Home Blog Fitness Business Entrepreneurship Thoughts: Opportunity Cost

Fitness Business Entrepreneurship Thoughts: Opportunity Cost

Written on July 14, 2017 at 5:30 am, by Eric Cressey

As I noted in my post on Cressey Sports Performance's 10th anniversary, I wanted to use the next few days to outline a few thoughts on the entrepreneurial side of fitness over the next few days. They'll be quick ones - just a few paragraphs each - but hopefully impactful for those of you interested in the business of fitness.

To kick things off, I'll talk about opportunity cost, a concept that is actually remarkably applicable to all industries, not just fitness. Briefly, dictionary.com defines opportunity cost as "the money or other benefits lost when pursuing a particular course of action instead of a mutually-exclusive alternative."

It's probably best explained with an example. If you go on vacation, the opportunity cost of that time is continuing to work. You leave town and spend a bunch of money on flights, hotels, and touristy things - all while forgoing income at work during that time period. Most people only consider what they spend on the vacation, but your opportunity cost is that lost income. It might also be experiences that you could have had during that time you're vacationing.

To be clear, I'm not saying that you should skip all your vacations and just work all the time. I'm just saying that absolutely everything in life has an opportunity cost. The opportunity cost of the coffee I'm drinking as I type this could be a glass of water or tea.

Early in your career, the opportunity cost of your time is far less expansive. You need to make money and build your reputation, so you should take on just about every client and continuing education opportunity that comes your way. And, if you want to be successful in writing and speaking, too, then you need to write and speak at every opportunity, even if nobody is or reading listening. The opportunity cost of your time is basically just watching the same episode of Sportscenter for the 47th time.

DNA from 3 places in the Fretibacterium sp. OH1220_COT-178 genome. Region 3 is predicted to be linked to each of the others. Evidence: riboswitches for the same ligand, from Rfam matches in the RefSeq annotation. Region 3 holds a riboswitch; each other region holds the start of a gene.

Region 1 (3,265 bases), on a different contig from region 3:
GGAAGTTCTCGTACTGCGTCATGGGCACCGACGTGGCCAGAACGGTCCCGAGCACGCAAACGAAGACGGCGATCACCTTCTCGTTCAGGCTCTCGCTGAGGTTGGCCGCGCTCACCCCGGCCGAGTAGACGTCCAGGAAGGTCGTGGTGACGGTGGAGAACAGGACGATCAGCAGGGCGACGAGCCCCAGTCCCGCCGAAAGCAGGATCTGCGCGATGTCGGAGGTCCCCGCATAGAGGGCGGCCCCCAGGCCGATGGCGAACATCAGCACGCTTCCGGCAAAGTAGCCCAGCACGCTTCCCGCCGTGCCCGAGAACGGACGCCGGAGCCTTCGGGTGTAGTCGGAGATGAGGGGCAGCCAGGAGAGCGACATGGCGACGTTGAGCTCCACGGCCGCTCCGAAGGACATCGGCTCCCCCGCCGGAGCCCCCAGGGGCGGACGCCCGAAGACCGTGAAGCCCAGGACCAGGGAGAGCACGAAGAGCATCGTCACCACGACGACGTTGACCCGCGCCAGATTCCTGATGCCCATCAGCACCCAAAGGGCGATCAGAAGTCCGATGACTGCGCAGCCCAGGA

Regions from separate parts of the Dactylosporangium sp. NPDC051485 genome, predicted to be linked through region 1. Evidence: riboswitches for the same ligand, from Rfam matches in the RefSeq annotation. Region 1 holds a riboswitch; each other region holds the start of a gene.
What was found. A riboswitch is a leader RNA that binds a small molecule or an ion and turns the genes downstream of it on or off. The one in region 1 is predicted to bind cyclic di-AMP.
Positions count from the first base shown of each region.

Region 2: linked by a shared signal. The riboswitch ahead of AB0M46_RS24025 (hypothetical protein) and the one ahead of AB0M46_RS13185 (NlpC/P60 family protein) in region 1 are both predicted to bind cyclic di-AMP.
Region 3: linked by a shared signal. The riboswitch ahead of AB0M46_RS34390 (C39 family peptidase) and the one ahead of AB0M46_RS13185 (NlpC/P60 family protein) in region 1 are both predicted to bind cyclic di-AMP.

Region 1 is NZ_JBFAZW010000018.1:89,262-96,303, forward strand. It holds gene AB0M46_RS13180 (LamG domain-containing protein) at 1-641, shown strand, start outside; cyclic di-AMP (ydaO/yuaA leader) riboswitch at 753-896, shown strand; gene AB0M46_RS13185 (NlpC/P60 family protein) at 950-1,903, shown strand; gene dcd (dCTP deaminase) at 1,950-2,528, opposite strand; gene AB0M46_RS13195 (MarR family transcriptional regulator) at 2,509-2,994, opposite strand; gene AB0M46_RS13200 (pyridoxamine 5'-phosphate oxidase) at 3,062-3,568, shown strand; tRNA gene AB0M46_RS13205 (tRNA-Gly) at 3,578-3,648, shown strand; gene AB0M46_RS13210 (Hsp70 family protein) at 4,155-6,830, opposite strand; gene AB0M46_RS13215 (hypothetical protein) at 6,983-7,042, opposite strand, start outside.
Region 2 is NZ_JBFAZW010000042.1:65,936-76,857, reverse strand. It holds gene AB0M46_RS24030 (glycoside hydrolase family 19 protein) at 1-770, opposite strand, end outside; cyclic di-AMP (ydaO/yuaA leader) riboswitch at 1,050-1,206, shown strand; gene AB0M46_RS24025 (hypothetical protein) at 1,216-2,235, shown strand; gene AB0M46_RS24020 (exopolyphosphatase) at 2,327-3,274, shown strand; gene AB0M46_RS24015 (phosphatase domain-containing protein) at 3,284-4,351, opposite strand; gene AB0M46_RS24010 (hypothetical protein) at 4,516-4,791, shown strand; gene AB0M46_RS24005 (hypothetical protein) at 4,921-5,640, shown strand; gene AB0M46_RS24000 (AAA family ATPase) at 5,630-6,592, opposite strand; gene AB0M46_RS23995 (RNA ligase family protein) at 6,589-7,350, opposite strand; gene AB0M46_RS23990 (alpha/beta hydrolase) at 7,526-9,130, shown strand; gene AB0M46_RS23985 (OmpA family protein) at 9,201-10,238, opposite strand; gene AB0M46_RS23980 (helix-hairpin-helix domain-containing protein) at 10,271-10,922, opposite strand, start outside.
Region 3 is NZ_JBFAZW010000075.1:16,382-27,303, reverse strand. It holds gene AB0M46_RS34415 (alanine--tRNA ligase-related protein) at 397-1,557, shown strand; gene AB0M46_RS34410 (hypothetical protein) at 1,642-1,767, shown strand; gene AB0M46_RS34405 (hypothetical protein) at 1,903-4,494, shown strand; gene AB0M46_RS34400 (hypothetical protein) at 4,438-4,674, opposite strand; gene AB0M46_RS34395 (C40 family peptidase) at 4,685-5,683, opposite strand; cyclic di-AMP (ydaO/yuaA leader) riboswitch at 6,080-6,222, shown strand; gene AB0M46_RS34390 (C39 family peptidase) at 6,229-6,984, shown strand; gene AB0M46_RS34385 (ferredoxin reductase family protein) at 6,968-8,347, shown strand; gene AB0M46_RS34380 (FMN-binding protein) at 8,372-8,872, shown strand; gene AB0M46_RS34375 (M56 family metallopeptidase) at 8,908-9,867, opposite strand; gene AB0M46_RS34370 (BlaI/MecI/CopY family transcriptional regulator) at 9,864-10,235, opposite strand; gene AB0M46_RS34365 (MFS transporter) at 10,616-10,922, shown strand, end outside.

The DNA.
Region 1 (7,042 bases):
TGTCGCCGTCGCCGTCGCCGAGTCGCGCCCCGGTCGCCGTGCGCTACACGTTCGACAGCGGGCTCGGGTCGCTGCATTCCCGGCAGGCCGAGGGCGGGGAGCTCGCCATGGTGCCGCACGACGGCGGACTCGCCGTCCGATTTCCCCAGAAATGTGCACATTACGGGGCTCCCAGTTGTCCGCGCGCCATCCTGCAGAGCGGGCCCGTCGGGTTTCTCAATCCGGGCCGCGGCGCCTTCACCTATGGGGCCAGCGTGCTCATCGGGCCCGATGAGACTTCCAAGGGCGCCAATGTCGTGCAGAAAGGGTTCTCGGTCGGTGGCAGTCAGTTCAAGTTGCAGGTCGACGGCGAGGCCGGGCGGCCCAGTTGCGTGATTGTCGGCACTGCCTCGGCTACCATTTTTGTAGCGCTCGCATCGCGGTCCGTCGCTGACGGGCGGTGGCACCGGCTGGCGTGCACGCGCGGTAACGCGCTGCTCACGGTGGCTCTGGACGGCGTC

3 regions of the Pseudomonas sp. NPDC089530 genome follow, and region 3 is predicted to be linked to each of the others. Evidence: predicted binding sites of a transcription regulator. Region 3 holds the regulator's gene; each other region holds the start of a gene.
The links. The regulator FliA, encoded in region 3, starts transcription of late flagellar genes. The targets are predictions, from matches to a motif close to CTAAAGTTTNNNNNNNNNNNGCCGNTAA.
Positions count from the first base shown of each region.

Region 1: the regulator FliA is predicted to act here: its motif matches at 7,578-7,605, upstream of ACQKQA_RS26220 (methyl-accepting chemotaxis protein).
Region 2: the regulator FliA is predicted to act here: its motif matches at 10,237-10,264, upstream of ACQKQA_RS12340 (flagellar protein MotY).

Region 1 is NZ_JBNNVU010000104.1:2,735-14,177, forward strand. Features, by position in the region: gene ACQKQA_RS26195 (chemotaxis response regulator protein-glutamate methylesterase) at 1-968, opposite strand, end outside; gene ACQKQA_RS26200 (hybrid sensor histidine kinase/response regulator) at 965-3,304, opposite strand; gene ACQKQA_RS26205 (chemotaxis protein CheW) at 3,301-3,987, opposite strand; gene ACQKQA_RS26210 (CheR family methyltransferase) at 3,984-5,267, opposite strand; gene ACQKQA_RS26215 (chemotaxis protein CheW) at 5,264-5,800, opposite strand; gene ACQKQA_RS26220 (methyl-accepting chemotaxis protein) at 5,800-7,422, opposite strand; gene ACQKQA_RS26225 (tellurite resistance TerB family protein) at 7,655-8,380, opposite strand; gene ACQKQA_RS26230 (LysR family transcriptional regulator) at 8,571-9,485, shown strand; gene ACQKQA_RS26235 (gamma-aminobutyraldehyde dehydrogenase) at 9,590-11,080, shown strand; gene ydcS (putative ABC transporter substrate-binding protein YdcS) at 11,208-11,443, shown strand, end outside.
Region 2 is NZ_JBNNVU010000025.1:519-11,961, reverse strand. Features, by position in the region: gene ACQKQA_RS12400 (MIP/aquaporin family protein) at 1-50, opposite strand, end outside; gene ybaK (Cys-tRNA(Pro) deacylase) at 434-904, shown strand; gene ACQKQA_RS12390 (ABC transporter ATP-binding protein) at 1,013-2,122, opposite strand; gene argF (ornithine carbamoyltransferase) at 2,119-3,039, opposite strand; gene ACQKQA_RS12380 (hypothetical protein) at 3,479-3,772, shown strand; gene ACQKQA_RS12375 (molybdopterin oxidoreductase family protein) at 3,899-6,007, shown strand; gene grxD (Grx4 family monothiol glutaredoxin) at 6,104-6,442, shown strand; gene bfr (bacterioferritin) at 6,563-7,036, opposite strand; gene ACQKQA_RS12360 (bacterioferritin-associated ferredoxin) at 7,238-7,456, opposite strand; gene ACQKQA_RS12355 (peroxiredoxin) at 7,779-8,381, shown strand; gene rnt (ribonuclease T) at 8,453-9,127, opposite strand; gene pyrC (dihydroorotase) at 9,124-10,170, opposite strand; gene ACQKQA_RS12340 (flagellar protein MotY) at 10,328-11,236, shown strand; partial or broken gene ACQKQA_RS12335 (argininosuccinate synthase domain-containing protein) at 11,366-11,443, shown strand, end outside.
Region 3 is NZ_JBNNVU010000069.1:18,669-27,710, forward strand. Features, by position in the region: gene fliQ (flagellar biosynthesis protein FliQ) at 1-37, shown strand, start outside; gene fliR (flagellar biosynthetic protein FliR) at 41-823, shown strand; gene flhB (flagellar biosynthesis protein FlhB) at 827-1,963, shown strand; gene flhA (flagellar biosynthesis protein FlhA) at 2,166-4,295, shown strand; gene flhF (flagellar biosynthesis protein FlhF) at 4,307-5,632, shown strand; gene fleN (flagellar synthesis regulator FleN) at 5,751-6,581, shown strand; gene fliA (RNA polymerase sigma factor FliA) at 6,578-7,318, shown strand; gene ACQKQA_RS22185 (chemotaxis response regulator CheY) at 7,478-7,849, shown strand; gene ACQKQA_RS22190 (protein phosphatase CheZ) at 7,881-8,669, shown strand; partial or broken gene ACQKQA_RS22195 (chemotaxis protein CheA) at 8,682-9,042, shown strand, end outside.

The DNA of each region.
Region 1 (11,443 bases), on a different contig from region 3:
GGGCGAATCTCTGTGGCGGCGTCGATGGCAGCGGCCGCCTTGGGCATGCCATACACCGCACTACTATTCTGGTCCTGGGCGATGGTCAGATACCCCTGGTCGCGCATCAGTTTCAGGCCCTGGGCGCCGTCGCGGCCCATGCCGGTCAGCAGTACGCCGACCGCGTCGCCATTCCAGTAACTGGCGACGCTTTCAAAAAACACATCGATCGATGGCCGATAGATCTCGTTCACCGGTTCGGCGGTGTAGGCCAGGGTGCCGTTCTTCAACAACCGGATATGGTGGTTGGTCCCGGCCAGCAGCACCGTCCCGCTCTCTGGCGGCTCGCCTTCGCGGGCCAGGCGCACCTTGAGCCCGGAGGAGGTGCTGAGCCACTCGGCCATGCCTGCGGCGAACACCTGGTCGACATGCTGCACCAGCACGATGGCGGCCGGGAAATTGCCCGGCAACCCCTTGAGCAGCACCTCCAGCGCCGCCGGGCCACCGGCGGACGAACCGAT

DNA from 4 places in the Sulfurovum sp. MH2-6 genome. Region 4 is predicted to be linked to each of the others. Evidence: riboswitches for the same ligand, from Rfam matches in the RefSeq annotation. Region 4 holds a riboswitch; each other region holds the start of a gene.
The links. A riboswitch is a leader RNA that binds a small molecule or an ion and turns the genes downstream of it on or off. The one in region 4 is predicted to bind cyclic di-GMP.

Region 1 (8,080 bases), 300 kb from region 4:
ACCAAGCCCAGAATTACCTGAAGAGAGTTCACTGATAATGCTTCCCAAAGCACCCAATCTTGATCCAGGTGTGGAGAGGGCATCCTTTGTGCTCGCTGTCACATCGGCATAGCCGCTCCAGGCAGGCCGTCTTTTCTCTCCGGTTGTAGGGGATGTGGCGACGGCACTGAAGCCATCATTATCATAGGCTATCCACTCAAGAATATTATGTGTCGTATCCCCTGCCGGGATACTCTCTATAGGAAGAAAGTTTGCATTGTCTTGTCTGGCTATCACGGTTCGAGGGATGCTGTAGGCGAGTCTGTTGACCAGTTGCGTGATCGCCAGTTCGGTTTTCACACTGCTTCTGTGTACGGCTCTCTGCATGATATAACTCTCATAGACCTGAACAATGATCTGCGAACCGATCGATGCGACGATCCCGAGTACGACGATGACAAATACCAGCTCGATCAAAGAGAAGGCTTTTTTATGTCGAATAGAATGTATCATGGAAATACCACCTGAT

Having spent two years at business school before transferring into an exercise science program, opportunity cost was something of which I was keenly aware of at a young age. With that in mind, during my undergraduate and graduate years, I worked like a dog. I eschewed a social life in order to pick up every hour at the gym I could and do as much reading and writing as I possibly could. This tradeoff proved to be wildly important, as it helped me to build invaluable career capital and financial stability that opened many more doors for me down the road. As an example, I took time off from work, paid for a hotel room, traveled to Washington, DC, and spoke for free at this event in 2006 - and it proved to be a huge boost for my career.

Now, many years later, I have harder opportunity cost decisions. In the past week, I've gotten invited to speak in China, Brazil, Poland, and Minnesota. Each one of these poses different travel demands and compensation scenarios that all need to be weighed against time with family, hours coaching at CSP, what I could earn devoting that time somewhere else, and the impact I could have in other capacities. Eleven years after speaking at that DC event, there really isn't any circumstance under which I'd take that particular gig again.

A seminar halfway around the world would have been an instant “yes” in 2007, but now, it requires 18 months of planning and time away from family that I’m reluctant to take on. And, I’ve turned down multiple jobs in collegiate and professional sports over the past few years that would have been absolute dream jobs ten years ago. The "dream" changed – and it happened far faster than I could have ever imagined.

With all that in mind, here are three important takeaways from today's post:

1. Good decisions when opportunity cost is low set the stage for high opportunity cost choices later. Click To Tweet

2. Say 'yes' a lot when young and building a career. Say 'no' more than 'yes' once more established. Click To Tweet

3. Before you say 'no' or 'yes,' think about how you can shift that decision from 'either/or' to 'and.' Click To Tweet

With respect to point #3, I'd highly recommend Chip and Dan Heath's outstanding book, Decisive.

That'll do it for this post. I'll have another brain dump for you soon.

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